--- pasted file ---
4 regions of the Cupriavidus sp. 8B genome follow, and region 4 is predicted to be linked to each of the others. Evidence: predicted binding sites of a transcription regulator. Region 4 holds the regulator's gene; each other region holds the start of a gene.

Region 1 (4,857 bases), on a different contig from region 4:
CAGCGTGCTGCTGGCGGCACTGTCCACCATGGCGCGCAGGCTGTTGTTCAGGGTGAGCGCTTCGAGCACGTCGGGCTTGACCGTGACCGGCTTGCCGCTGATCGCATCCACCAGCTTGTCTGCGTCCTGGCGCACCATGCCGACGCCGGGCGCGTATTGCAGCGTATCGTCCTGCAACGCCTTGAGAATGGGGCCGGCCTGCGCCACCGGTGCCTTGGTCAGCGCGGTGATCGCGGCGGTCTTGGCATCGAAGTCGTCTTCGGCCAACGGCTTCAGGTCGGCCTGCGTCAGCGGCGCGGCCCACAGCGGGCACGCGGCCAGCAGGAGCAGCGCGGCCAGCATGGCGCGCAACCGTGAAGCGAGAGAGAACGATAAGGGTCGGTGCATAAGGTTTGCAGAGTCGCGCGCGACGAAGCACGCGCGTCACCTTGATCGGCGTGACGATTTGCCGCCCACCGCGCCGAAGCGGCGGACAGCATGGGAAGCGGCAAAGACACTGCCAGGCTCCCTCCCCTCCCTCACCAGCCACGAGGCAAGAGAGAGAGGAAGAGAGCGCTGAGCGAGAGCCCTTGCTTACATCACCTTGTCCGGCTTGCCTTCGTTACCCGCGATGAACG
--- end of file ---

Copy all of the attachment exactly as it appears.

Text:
4 regions of the Cupriavidus sp. 8B genome follow, and region 4 is predicted to be linked to each of the others. Evidence: predicted binding sites of a transcription regulator. Region 4 holds the regulator's gene; each other region holds the start of a gene.

Region 1 (4,857 bases), on a different contig from region 4:
CAGCGTGCTGCTGGCGGCACTGTCCACCATGGCGCGCAGGCTGTTGTTCAGGGTGAGCGCTTCGAGCACGTCGGGCTTGACCGTGACCGGCTTGCCGCTGATCGCATCCACCAGCTTGTCTGCGTCCTGGCGCACCATGCCGACGCCGGGCGCGTATTGCAGCGTATCGTCCTGCAACGCCTTGAGAATGGGGCCGGCCTGCGCCACCGGTGCCTTGGTCAGCGCGGTGATCGCGGCGGTCTTGGCATCGAAGTCGTCTTCGGCCAACGGCTTCAGGTCGGCCTGCGTCAGCGGCGCGGCCCACAGCGGGCACGCGGCCAGCAGGAGCAGCGCGGCCAGCATGGCGCGCAACCGTGAAGCGAGAGAGAACGATAAGGGTCGGTGCATAAGGTTTGCAGAGTCGCGCGCGACGAAGCACGCGCGTCACCTTGATCGGCGTGACGATTTGCCGCCCACCGCGCCGAAGCGGCGGACAGCATGGGAAGCGGCAAAGACACTGCCAGGCTCCCTCCCCTCCCTCACCAGCCACGAGGCAAGAGAGAGAGGAAGAGAGCGCTGAGCGAGAGCCCTTGCTTACATCACCTTGTCCGGCTTGCCTTCGTTACCCGCGATGAACG